We all are aware that the information about filing of GSTR 1 and GSTR 3B by the supplier is available to view on the GST Portal, though it was not available in the initial tax periods. Due to non filing of GSTR 1, the invoice will not be communicated to X Ltd in GSTR 2A/ 2B, but since filing of GSTR 1 by the supplier is not a condition till date under Section 16 (2) and hence the Input tax credit of X Ltd. should be admissible, on filing his return under Section 39, i.e. GSTR 3B of X Ltd., if goods are received and tax invoice is available with him as such. But, the non filing of GSTR 3B indicates that the condition under clause (c ) is not satisfied and hence, credit may not be availed by the recipient. But this mandate gives rise to sincere hardship to the recipient, where due to fault on part of the supplier, recipient needs to suffer though he has paid the tax in full to the supplier, yet the supplier has actually not paid his due tax and not filed the GSTR 3B.
CASE STUDY 1 : Variation 2: What if the portal shows that Y Ltd. has filed GSTR 1 but not GSTR 3B for the month of April 2021?
The filing of GSTR 1 has made the invoice available to the recipient in GSTR 2A as well as GSTR 2B in April 2021 itself. But the recipient cannot take input tax credit in April 2021 but has to explore in May 2021 for taking the input tax credit as goods were received on 2nd May 2021. But in spite of appearing in GSTR 2A/ GSTR 2B, X Ltd. cannot take input credit even in May 2021 due to non filing of GSTR 3B by Y Ltd. which creates a similar hurdle and hardship as discussed in the first variation discussed above.
Similarly, if Y Ltd. uploaded the invoice in GSTR-1 but did not FILE GSTR 1, it should not make a difference to the admissibility, because whether the condition is tenable or not, but the condition under Section 16(2) is concerned with payment of appropriate tax by supplier and uploading or filing of GSTR 1 is not a condition for admissibility of credit as such.
CASE STUDY 1 : Variation 3: What if the portal shows that Y Ltd. has filed GSTR 1 as well as GSTR 3B for the month of April 2021?
Apparently, it seems there should not be any issue after this and input tax credit should be clearly admissible and there is no reason X Ltd. will not take the Input Tax Credit in good faith in its GSTR 3B for May 2021.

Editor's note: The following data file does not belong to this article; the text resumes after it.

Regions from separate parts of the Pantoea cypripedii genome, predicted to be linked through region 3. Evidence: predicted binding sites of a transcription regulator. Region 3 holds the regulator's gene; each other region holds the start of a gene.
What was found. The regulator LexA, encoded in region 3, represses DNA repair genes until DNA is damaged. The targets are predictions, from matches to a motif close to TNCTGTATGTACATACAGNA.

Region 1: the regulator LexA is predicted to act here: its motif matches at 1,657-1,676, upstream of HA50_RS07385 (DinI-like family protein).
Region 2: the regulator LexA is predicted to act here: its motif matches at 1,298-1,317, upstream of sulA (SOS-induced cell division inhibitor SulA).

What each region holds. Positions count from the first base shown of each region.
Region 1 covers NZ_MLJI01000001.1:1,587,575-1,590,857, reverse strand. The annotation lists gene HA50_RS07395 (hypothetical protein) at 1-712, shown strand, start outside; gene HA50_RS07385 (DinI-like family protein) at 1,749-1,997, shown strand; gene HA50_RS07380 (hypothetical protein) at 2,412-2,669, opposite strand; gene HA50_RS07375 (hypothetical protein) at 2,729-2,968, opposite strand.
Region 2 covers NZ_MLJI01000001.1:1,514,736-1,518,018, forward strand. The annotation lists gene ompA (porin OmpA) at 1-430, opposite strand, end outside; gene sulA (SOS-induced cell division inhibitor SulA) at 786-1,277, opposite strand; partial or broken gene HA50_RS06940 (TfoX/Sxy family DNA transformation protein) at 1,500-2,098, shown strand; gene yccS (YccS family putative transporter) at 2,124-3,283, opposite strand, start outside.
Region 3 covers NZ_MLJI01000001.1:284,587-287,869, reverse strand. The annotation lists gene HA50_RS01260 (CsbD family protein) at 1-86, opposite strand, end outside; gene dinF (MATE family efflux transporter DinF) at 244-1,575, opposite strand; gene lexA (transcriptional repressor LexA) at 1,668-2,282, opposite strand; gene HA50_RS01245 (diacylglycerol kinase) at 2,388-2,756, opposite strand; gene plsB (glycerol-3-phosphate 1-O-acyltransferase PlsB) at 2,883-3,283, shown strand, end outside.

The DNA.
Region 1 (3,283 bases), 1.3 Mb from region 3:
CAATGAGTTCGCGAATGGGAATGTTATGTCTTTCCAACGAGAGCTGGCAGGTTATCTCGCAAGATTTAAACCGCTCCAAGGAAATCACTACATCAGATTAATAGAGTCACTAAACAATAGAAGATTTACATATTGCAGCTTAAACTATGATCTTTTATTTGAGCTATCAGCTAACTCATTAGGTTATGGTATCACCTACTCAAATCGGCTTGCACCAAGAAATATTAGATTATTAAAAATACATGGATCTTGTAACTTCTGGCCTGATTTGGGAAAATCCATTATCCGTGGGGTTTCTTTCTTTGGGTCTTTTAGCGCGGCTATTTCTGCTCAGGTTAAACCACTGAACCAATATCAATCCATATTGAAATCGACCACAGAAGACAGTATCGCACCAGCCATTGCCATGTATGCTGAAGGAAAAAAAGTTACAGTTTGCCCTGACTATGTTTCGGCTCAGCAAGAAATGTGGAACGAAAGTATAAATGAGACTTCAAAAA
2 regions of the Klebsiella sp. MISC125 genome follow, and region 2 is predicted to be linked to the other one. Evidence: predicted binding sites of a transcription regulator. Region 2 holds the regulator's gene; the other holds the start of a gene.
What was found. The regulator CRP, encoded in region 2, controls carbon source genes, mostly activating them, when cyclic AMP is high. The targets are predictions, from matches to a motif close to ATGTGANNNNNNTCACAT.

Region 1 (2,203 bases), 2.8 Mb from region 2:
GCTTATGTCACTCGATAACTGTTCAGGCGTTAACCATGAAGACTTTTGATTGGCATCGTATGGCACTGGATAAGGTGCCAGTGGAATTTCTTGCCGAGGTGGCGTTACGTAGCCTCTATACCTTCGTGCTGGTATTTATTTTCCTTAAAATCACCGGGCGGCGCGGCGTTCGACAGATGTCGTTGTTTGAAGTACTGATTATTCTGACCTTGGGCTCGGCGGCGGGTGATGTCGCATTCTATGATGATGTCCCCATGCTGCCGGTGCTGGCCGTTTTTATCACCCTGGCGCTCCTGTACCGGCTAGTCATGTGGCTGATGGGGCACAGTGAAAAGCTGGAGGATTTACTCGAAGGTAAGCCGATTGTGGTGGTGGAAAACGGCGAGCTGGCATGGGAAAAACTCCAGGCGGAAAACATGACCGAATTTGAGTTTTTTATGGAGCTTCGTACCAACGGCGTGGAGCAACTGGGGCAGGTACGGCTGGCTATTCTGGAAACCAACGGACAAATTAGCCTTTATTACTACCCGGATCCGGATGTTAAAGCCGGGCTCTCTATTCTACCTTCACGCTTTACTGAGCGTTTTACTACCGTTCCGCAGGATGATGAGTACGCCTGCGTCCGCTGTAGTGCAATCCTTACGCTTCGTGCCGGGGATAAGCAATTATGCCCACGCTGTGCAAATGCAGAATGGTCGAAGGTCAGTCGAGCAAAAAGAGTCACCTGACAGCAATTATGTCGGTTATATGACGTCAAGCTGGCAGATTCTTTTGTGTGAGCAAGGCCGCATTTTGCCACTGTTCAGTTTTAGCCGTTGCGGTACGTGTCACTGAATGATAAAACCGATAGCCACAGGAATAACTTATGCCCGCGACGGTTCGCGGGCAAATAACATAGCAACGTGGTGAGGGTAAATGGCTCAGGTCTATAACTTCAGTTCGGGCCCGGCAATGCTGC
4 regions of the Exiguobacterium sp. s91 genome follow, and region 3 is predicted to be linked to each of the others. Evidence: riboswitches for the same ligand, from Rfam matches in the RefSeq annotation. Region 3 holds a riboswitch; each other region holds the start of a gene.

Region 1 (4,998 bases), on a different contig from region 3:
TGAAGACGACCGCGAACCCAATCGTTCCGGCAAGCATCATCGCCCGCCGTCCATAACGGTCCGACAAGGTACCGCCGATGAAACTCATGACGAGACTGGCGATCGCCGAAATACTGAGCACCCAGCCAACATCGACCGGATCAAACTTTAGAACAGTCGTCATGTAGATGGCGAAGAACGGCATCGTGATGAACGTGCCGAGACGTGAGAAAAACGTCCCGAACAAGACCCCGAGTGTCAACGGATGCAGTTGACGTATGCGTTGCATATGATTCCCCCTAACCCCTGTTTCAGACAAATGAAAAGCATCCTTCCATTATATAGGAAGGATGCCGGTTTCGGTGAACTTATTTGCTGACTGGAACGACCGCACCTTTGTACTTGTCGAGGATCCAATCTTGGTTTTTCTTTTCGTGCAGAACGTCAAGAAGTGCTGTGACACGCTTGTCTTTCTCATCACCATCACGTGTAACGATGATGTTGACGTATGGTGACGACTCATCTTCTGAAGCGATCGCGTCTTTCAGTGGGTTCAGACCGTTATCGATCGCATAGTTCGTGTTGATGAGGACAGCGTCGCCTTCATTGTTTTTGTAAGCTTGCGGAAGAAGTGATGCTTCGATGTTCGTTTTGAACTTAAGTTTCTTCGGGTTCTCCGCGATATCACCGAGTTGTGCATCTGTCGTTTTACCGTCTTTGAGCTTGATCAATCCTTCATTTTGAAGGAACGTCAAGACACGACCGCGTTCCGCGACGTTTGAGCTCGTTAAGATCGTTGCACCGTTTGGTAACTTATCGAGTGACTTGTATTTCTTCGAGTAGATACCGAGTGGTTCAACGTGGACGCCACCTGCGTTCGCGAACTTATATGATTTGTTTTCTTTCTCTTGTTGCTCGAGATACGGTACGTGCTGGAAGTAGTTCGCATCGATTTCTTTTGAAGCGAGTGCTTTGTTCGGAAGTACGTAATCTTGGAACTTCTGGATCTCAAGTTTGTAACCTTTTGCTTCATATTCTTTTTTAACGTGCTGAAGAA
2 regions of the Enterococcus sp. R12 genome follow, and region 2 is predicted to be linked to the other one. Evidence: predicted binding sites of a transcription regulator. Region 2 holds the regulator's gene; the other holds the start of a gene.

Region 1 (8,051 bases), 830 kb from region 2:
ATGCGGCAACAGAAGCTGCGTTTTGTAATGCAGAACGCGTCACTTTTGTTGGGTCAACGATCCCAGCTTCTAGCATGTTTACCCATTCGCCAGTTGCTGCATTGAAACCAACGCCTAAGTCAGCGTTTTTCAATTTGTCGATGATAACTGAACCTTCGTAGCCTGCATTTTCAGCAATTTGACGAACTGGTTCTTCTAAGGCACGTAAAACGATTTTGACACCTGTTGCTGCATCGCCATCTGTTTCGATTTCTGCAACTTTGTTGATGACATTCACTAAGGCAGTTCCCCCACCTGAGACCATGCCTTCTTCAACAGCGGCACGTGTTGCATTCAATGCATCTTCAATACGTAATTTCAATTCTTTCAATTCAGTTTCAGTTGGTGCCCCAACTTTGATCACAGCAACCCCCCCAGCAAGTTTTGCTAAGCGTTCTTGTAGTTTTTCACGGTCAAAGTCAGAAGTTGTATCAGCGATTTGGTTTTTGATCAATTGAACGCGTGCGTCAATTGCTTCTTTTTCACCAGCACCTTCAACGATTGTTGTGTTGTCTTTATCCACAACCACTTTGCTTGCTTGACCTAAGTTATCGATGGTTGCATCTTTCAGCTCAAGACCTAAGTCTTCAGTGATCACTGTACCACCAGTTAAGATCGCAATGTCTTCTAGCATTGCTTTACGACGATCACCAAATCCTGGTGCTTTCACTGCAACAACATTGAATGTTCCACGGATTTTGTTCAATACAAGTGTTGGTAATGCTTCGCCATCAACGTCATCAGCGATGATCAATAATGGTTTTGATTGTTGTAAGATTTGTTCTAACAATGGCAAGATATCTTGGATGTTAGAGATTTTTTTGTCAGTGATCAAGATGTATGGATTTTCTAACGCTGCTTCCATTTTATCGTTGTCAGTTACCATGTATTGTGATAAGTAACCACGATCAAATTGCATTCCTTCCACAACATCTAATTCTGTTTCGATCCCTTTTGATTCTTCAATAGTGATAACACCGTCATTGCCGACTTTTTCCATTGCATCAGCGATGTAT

With a plain reading of the Section, it is clear enough that ITC can only be claimed if all the four conditions are fulfilled, but the fact that X Ltd. made the full payment including GST to Y Ltd. and is in possession of the valid invoice could not be denied. If tax is collected from the recipient, the liability of the supplier is not absolved in any way, so in reality, the Government would be attempting to collect tax on the same supply from both the supplier and the recipient, which is unjust enrichment. Therefore, X Ltd. should be allowed the ITC on the goods in cases (i) to (iv) above as it has made the payment in full to Y Ltd. Actually, the intent of clause (c ) under Section 16(2) is much bigger and this provision is actually draconian for obvious reasons. It does not get satisfied merely by filing of GSTR 3B by supplier but requires assurance to the extent that supplier pays the tax through cash or admissible credit at his end, which is an impossible task for any purchaser to verify or ensure unless the two parties are closely related or associated with each other’s business. Such a condition being enforced upon a bona fide buyer deserves to be reviewed and provisions deserve suitable amendment to safeguard the bona fide input tax credit in a seamless manner.
CASE STUDY 1 : Variation 4: Another interesting variation comes up for discussion when we consider a situation where X Ltd. has not made any payment to Y Ltd. and consequentially Y Ltd. has not filed its returns GSTR 1 and GSTR 3B. In this situation, what should happen.
According to the second proviso under Section 16(2), recipient can avail input tax credit according to aforesaid conditions if payment for the supply is made by him within one hundred and eighty days from the date of invoice. Thus, the non payment by X Ltd. does not give any right to Y Ltd. to not file the returns but the consequences will definitely fall upon X Ltd. due to non satisfaction of condition under clause (c) as discussed above. The terms and conditions between parties as mutually agreed will deal with the payment but input tax credit will not become available if Y Ltd fails to pay due tax and file GSTR 3B.
The dynamics of Section 16(2) are expected to change once again, due to the proposed new clause (aa) under Sub Section (2) which is amended in the law by Finance Act 2021 and is pending to be notified after all States pass it in their Assembly. After the implementation of GST on the loud promise of seamless credit in the GST regime, the constantly increasing number of seams in the Input Tax Credit provisions is academically interesting but highly depressing at the same time in practicality. We hope the nuances of fake invoicing across the country can be controlled by the Government and the Council with more effective laws and administration without constantly hurting the genuine taxpayer. Unfortunately though, the landmark position of law that ‘Let Hundred Guilty Be Acquitted But One Innocent Should Not Be Convicted’ has been absolutely reversed in our country for tracing and punishing fraudsters and the era of seamless credit under GST is being administered on the principle “’Let Hundred Innocent Be Convicted, But One Guilty Should Not Be Acquitted”. Let us hope the original principle stands re-instated soon for the better. Let us look forward to a compliant business environment and a just administration.
This article is a study paper written by CA Raginee Goyal, Guwahati with CA Monita Khemka, Guwahati jointly for purely academic reasons without any commercial association. This is for information of the readers.